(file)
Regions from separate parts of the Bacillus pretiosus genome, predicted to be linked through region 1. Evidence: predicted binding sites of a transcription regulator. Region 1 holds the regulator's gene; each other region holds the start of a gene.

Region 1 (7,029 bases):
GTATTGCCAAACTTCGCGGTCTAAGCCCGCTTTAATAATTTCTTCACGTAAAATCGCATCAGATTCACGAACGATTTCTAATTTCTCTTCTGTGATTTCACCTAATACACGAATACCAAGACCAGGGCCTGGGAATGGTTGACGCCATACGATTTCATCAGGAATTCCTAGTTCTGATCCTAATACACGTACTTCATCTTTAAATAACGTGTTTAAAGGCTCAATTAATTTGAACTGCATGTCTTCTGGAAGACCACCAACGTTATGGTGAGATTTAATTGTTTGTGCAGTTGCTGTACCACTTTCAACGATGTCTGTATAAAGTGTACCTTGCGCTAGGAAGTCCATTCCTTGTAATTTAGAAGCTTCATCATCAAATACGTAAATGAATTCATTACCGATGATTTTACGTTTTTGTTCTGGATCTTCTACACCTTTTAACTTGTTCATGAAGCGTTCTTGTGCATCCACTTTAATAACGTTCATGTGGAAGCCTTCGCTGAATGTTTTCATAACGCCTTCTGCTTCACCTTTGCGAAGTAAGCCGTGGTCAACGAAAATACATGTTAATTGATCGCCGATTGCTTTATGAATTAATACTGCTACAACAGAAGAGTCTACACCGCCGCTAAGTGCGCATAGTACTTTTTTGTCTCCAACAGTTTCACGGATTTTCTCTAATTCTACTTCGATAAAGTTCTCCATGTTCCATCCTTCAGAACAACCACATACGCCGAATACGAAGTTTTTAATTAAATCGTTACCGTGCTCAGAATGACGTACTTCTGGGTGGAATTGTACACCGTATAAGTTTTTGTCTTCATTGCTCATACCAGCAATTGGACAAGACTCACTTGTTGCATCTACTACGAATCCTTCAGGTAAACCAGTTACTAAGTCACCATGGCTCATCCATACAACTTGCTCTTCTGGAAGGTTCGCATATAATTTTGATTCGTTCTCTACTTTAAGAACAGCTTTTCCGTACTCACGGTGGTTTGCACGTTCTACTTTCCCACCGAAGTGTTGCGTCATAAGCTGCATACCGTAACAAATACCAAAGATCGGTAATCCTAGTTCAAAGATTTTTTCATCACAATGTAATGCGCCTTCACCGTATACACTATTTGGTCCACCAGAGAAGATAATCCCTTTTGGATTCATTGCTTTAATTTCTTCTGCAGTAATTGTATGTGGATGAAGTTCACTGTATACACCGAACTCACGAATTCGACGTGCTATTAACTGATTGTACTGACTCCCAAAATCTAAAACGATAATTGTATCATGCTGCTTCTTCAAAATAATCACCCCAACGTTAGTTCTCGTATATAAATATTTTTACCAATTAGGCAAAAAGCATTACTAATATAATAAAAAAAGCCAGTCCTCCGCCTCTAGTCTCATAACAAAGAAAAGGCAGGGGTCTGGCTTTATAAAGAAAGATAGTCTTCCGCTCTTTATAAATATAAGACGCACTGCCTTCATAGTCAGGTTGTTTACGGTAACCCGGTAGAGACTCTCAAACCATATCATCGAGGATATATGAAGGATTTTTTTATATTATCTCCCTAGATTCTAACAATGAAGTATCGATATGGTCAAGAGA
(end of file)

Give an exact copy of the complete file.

Regions from separate parts of the Bacillus pretiosus genome, predicted to be linked through region 1. Evidence: predicted binding sites of a transcription regulator. Region 1 holds the regulator's gene; each other region holds the start of a gene.

Region 1 (7,029 bases):
GTATTGCCAAACTTCGCGGTCTAAGCCCGCTTTAATAATTTCTTCACGTAAAATCGCATCAGATTCACGAACGATTTCTAATTTCTCTTCTGTGATTTCACCTAATACACGAATACCAAGACCAGGGCCTGGGAATGGTTGACGCCATACGATTTCATCAGGAATTCCTAGTTCTGATCCTAATACACGTACTTCATCTTTAAATAACGTGTTTAAAGGCTCAATTAATTTGAACTGCATGTCTTCTGGAAGACCACCAACGTTATGGTGAGATTTAATTGTTTGTGCAGTTGCTGTACCACTTTCAACGATGTCTGTATAAAGTGTACCTTGCGCTAGGAAGTCCATTCCTTGTAATTTAGAAGCTTCATCATCAAATACGTAAATGAATTCATTACCGATGATTTTACGTTTTTGTTCTGGATCTTCTACACCTTTTAACTTGTTCATGAAGCGTTCTTGTGCATCCACTTTAATAACGTTCATGTGGAAGCCTTCGCTGAATGTTTTCATAACGCCTTCTGCTTCACCTTTGCGAAGTAAGCCGTGGTCAACGAAAATACATGTTAATTGATCGCCGATTGCTTTATGAATTAATACTGCTACAACAGAAGAGTCTACACCGCCGCTAAGTGCGCATAGTACTTTTTTGTCTCCAACAGTTTCACGGATTTTCTCTAATTCTACTTCGATAAAGTTCTCCATGTTCCATCCTTCAGAACAACCACATACGCCGAATACGAAGTTTTTAATTAAATCGTTACCGTGCTCAGAATGACGTACTTCTGGGTGGAATTGTACACCGTATAAGTTTTTGTCTTCATTGCTCATACCAGCAATTGGACAAGACTCACTTGTTGCATCTACTACGAATCCTTCAGGTAAACCAGTTACTAAGTCACCATGGCTCATCCATACAACTTGCTCTTCTGGAAGGTTCGCATATAATTTTGATTCGTTCTCTACTTTAAGAACAGCTTTTCCGTACTCACGGTGGTTTGCACGTTCTACTTTCCCACCGAAGTGTTGCGTCATAAGCTGCATACCGTAACAAATACCAAAGATCGGTAATCCTAGTTCAAAGATTTTTTCATCACAATGTAATGCGCCTTCACCGTATACACTATTTGGTCCACCAGAGAAGATAATCCCTTTTGGATTCATTGCTTTAATTTCTTCTGCAGTAATTGTATGTGGATGAAGTTCACTGTATACACCGAACTCACGAATTCGACGTGCTATTAACTGATTGTACTGACTCCCAAAATCTAAAACGATAATTGTATCATGCTGCTTCTTCAAAATAATCACCCCAACGTTAGTTCTCGTATATAAATATTTTTACCAATTAGGCAAAAAGCATTACTAATATAATAAAAAAAGCCAGTCCTCCGCCTCTAGTCTCATAACAAAGAAAAGGCAGGGGTCTGGCTTTATAAAGAAAGATAGTCTTCCGCTCTTTATAAATATAAGACGCACTGCCTTCATAGTCAGGTTGTTTACGGTAACCCGGTAGAGACTCTCAAACCATATCATCGAGGATATATGAAGGATTTTTTTATATTATCTCCCTAGATTCTAACAATGAAGTATCGATATGGTCAAGAGA